54. i have many griswold skillets #2-#20 that we use daily never any rust always heat pan slowly we use electric glass top stove or wood cook stove never raise heat above medium after cooking allow pan to cool and wipe with paper towel apply small amount of lard wipe down and hang up pan if food sticks put water in pan boil scrape with square end spatula stainless not junk plastic very little effort needed dump out wipe out apply lard rehang use 120 grit sand paper on rust or finer never use auto sanders grinders etc i collect griswold and that will ruin them the finish inside good pans is smooth as glass on old pans due to the jewelers sand they were cast in lodge logic pans that are rough inside that claim tey are seasoned need to be seasoned when you get them cover bottom with lard put in oven at 200 for 4 hrs mking sure cooking suface always looks wet after five hrs remove dump existig grease wipe down put back in oven on cookie sheet upside down for 1 hr at 350 remove wipe inside with lard on rag immediately let cool wipe down with lard on rag after cool rehang do not use bacon it has meat in it and salt salt removes seasoning once seasoned bacon and salty foods are fine but until seasoned anything salty is anty productive to remove rust and old seasoning rub salt with small amount of water on surface like you are polishing something cast iron pans wernt meant to be used on high heat of modern stove only low to medium if you want to ruin cast iron use higher than medium heat trust me i ruined a #10 griswold from the twentys pretty upsetting high heat only if boiling water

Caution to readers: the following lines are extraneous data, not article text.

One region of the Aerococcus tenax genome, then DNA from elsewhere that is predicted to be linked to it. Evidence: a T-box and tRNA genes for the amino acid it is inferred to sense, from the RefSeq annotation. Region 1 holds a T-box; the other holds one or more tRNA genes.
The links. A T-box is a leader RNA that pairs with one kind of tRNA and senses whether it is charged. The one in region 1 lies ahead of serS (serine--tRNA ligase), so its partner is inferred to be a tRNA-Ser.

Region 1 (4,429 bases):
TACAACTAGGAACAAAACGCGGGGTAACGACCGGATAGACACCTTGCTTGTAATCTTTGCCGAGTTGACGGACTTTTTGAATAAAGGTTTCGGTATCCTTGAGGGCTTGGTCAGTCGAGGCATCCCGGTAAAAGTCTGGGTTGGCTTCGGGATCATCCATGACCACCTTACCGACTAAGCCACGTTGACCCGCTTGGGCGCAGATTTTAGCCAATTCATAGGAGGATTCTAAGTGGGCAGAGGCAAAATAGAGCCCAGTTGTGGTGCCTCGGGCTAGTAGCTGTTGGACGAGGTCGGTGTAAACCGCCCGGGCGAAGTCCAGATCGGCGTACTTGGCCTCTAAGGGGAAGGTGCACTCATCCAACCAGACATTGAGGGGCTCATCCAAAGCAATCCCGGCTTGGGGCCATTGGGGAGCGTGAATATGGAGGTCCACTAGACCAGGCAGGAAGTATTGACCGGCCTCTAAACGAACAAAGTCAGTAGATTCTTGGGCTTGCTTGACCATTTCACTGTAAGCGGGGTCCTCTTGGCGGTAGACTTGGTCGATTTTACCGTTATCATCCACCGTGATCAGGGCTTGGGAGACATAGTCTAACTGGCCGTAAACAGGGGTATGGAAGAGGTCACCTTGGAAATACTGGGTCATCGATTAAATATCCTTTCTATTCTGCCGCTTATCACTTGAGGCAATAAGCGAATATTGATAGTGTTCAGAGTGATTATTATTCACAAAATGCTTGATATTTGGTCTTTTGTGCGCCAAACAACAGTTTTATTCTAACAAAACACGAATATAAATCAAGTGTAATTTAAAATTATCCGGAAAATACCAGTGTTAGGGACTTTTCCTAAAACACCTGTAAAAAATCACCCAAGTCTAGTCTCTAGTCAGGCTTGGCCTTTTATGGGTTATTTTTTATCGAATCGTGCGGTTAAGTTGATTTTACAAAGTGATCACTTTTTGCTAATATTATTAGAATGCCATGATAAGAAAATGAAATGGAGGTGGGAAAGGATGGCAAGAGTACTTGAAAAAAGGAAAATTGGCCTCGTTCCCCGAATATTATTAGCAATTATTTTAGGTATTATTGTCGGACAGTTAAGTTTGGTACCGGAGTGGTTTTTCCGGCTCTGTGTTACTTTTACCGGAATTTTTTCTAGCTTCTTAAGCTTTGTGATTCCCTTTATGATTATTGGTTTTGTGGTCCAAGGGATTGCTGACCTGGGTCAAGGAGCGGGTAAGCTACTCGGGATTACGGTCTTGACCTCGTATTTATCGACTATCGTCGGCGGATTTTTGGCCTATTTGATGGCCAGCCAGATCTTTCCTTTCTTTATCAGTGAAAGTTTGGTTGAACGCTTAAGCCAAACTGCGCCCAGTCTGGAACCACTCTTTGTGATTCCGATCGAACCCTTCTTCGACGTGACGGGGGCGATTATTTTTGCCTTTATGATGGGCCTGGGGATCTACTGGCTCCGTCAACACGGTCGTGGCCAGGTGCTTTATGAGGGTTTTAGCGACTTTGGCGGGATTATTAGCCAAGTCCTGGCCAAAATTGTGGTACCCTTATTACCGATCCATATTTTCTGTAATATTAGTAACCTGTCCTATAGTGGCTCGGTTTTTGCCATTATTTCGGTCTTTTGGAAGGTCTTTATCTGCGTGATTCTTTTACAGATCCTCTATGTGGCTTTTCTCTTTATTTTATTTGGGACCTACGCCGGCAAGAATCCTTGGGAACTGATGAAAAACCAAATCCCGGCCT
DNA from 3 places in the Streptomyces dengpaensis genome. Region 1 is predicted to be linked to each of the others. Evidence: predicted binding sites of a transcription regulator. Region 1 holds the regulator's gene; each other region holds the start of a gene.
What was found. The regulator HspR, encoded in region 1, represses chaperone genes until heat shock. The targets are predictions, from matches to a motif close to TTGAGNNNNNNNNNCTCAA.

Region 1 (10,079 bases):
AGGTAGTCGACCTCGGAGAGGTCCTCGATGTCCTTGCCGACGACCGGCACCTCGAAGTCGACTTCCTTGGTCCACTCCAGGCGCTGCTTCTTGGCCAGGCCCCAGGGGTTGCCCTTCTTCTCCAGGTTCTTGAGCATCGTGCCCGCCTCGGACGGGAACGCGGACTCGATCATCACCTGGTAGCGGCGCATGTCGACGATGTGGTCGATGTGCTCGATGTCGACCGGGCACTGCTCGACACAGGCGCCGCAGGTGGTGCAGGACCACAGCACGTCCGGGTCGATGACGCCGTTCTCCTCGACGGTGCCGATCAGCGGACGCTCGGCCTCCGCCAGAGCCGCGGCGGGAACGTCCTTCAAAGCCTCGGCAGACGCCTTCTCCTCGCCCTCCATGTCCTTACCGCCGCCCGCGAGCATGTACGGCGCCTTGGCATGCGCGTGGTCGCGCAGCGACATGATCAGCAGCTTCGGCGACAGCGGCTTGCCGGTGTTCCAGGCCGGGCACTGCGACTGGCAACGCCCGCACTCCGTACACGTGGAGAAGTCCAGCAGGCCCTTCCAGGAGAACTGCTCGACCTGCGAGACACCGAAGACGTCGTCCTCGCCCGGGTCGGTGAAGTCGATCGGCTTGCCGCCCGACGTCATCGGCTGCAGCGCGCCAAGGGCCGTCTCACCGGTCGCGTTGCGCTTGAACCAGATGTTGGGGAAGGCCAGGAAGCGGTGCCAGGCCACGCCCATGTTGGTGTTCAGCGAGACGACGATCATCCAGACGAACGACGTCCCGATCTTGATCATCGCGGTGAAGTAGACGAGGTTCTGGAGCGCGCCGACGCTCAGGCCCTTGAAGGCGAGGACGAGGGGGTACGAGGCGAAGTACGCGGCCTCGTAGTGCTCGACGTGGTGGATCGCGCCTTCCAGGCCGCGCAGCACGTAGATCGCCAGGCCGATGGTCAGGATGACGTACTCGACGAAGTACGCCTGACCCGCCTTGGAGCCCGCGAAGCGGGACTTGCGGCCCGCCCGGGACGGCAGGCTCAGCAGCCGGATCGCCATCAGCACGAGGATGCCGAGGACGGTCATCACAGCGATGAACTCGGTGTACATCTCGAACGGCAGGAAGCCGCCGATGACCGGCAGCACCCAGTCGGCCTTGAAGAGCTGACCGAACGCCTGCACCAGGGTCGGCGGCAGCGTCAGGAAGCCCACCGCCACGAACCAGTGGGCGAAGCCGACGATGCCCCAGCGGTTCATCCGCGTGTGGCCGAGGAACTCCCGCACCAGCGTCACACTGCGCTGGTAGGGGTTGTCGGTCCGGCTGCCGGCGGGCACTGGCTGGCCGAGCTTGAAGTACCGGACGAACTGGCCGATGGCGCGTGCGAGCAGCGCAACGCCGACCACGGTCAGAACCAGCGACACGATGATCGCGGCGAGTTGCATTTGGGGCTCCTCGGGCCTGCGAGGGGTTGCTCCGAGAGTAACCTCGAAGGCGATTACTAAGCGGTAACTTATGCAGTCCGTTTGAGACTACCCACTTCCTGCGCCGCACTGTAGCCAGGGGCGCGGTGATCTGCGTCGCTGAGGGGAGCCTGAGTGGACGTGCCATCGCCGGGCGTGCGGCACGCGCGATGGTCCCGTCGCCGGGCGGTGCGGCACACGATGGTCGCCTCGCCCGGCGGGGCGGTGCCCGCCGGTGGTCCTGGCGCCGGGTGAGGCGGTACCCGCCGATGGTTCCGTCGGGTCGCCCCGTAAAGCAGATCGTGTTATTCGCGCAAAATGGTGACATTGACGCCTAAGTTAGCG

55. we like cast iron so much that we gave all our other skillets away they truly last a lifetime i have my grand moters #10 griswold my dad had it his whole life and now i have it when im gone my daughter will have people talk about being green now this is truly green 100 yrs and still not in the landfill green and i never new it thats neat

    1. Absolutely! Just be sure to cook it over low heat and start it cold in the pan so the fat slowly renders out. Should work fine!

  56. I’m wondering about using increasingly finer grits of abrasive paper (with a block on the pan bottom) on a pitted pan. I actually use the stuff to sharpen everyday hand tools and knives generally stopping at around 2000 grit. It’s quick and adequate. Of course, with a badly rusted pan I’d think one might start with a fairly coarse grit, say 100 or so. Care to opine? Thanks!

    1. I think that would probably work. I just use steel wool… It would burn through paper pretty quickly but you could probably get the same result. Good luck!

    2. But you know what your best secret weapon is? Use the skillet regularly with metal spatulas! As you push the edge on fhe spatula over the surface of the pan, you want to apply some pressure and microplane the surface. Eventually, it should be smooth. Keep it seasoned and fry eggs or whatever you like. It’s incredible!

  57. I have a 100 year old Dutch oven I purchased online it was beautiful, I cooked shrimp and okra gumbo and cooked it a while to thicken it …it kept getting darker and darker till it turned blackish green. Tasted good but we had the residue of the dark color…very eerie…